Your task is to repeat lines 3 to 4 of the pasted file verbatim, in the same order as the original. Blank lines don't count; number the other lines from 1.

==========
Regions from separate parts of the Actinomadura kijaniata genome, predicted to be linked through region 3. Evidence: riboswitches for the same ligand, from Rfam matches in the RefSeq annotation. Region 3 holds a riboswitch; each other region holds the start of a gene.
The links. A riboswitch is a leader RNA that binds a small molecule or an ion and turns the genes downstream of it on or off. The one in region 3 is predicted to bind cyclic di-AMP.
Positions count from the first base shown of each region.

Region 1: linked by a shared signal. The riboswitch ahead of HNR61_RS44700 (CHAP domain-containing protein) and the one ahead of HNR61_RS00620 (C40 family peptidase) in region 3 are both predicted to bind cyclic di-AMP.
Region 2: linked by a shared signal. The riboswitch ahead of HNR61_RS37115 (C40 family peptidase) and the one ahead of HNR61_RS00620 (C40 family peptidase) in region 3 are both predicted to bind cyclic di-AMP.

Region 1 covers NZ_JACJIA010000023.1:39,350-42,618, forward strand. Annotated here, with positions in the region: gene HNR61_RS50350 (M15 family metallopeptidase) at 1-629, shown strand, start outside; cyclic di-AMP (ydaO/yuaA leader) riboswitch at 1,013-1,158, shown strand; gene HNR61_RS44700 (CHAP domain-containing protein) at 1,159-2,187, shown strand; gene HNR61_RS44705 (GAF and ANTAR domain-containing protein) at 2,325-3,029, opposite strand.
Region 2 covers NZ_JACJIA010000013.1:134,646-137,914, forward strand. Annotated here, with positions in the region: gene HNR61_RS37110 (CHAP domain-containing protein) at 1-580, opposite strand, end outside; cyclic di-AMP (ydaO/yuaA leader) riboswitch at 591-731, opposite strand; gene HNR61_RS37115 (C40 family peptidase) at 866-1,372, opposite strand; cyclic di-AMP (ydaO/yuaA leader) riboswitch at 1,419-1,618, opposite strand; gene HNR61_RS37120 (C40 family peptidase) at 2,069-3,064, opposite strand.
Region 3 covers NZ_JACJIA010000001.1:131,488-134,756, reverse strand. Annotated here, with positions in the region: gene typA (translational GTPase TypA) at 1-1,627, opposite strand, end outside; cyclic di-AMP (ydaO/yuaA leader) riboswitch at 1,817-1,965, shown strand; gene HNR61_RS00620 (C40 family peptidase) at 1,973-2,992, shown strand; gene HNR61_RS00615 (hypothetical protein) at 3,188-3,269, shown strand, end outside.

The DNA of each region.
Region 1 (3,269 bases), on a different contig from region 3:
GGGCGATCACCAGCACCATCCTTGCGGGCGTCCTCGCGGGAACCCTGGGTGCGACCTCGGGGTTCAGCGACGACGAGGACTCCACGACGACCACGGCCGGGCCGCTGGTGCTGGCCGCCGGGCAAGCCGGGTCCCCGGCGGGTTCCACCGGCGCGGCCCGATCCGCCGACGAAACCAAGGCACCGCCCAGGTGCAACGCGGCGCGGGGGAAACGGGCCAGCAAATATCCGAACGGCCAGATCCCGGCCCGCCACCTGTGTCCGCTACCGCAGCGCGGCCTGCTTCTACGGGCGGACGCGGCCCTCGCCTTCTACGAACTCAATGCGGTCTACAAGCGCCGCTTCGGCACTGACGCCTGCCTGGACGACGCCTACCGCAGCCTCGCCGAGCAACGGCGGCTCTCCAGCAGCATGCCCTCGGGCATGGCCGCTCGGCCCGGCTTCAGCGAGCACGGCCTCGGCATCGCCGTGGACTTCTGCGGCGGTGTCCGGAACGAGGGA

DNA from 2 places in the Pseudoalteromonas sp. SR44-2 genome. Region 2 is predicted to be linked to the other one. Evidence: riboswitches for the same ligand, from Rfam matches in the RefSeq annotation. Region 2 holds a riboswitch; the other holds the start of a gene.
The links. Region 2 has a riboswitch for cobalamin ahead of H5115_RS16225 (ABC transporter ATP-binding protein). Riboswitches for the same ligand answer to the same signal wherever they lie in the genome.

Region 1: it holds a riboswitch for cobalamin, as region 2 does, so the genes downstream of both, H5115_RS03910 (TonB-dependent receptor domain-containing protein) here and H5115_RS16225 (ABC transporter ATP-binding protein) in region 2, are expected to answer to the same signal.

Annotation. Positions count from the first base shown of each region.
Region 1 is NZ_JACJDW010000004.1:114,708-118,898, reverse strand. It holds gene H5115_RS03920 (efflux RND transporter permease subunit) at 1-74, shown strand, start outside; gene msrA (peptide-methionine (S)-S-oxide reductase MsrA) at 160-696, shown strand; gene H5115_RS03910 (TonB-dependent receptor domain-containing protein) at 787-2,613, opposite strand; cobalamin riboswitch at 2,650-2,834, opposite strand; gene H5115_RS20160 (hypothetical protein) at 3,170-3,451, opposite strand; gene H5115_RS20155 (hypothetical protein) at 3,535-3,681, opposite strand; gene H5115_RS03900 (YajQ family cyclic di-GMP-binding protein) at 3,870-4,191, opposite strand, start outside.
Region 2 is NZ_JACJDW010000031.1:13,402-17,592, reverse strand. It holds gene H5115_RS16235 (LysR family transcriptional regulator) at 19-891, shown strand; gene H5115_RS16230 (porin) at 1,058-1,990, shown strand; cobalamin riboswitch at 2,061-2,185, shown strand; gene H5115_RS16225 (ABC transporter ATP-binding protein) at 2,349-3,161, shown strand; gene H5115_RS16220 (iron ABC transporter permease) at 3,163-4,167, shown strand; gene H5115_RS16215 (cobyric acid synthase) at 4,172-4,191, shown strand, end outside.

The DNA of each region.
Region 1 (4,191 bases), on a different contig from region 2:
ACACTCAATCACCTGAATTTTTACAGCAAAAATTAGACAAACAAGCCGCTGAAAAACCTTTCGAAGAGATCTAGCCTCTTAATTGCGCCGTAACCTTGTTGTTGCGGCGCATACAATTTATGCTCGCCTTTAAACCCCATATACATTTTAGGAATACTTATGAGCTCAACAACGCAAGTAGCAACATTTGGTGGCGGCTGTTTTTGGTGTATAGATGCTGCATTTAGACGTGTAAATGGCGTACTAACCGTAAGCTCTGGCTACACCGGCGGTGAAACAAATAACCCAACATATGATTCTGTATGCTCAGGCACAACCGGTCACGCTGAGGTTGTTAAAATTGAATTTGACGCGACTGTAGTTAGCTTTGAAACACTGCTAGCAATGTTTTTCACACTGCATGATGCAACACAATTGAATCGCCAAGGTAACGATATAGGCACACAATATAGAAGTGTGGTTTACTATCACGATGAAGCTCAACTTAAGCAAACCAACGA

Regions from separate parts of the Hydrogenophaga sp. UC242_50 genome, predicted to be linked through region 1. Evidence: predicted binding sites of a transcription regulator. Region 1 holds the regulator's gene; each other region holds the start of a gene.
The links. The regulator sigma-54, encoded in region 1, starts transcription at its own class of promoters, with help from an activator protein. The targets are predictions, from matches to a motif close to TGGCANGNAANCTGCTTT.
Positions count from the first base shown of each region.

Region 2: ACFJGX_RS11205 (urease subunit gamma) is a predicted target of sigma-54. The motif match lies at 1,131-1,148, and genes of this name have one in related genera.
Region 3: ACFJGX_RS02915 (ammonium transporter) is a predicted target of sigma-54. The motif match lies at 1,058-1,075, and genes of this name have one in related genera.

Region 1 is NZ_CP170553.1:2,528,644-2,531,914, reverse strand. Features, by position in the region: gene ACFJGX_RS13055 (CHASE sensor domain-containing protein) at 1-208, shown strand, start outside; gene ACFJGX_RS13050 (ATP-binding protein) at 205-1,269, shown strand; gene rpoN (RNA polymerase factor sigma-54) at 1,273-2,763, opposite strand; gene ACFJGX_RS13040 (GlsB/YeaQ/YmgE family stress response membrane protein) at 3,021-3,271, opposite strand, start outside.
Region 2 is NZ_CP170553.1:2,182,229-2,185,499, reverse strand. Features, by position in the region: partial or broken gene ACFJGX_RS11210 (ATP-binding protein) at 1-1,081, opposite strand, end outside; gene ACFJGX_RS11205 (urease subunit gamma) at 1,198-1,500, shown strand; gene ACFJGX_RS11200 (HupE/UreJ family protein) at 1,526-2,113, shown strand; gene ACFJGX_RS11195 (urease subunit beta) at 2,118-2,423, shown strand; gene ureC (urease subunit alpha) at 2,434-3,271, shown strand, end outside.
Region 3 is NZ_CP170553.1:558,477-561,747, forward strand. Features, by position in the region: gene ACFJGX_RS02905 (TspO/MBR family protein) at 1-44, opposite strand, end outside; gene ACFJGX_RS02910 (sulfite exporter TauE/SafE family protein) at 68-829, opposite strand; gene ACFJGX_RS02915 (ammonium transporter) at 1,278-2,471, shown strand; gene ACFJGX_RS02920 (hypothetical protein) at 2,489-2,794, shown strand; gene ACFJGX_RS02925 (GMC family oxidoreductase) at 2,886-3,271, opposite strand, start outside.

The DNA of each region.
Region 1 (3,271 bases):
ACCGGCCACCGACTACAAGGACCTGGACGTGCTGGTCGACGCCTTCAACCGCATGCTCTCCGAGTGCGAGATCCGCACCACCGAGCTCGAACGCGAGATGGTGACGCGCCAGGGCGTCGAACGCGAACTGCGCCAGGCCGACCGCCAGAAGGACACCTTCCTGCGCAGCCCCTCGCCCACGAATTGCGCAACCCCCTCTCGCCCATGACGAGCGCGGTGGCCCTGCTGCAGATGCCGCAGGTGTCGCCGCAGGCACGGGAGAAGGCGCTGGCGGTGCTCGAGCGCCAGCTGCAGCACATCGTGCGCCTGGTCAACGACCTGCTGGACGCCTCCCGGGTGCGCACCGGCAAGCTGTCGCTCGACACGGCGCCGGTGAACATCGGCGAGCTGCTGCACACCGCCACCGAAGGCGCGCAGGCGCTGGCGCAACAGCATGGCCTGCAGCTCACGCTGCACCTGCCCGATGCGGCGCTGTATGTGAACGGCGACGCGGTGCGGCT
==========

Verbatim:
Positions count from the first base shown of each region.

Region 1: linked by a shared signal. The riboswitch ahead of HNR61_RS44700 (CHAP domain-containing protein) and the one ahead of HNR61_RS00620 (C40 family peptidase) in region 3 are both predicted to bind cyclic di-AMP.